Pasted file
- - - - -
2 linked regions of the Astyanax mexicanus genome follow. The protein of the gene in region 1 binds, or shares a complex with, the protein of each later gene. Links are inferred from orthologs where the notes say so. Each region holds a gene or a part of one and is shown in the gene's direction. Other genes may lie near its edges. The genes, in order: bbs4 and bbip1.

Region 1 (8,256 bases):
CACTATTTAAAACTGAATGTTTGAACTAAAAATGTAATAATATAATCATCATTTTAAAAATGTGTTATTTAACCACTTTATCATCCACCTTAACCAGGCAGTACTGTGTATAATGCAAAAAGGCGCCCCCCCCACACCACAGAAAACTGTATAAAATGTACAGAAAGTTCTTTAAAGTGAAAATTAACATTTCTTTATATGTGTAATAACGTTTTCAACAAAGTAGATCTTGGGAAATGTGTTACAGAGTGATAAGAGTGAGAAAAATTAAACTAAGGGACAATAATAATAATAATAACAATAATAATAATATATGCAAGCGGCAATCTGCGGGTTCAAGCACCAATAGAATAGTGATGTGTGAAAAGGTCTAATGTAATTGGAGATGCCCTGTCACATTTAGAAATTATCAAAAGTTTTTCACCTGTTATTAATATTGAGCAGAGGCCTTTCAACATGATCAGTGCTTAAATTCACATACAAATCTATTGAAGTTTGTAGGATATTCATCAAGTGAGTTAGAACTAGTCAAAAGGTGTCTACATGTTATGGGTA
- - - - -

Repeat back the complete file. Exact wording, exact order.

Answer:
2 linked regions of the Astyanax mexicanus genome follow. The protein of the gene in region 1 binds, or shares a complex with, the protein of each later gene. Links are inferred from orthologs where the notes say so. Each region holds a gene or a part of one and is shown in the gene's direction. Other genes may lie near its edges. The genes, in order: bbs4 and bbip1.

Region 1 (8,256 bases):
CACTATTTAAAACTGAATGTTTGAACTAAAAATGTAATAATATAATCATCATTTTAAAAATGTGTTATTTAACCACTTTATCATCCACCTTAACCAGGCAGTACTGTGTATAATGCAAAAAGGCGCCCCCCCCACACCACAGAAAACTGTATAAAATGTACAGAAAGTTCTTTAAAGTGAAAATTAACATTTCTTTATATGTGTAATAACGTTTTCAACAAAGTAGATCTTGGGAAATGTGTTACAGAGTGATAAGAGTGAGAAAAATTAAACTAAGGGACAATAATAATAATAATAACAATAATAATAATATATGCAAGCGGCAATCTGCGGGTTCAAGCACCAATAGAATAGTGATGTGTGAAAAGGTCTAATGTAATTGGAGATGCCCTGTCACATTTAGAAATTATCAAAAGTTTTTCACCTGTTATTAATATTGAGCAGAGGCCTTTCAACATGATCAGTGCTTAAATTCACATACAAATCTATTGAAGTTTGTAGGATATTCATCAAGTGAGTTAGAACTAGTCAAAAGGTGTCTACATGTTATGGGTA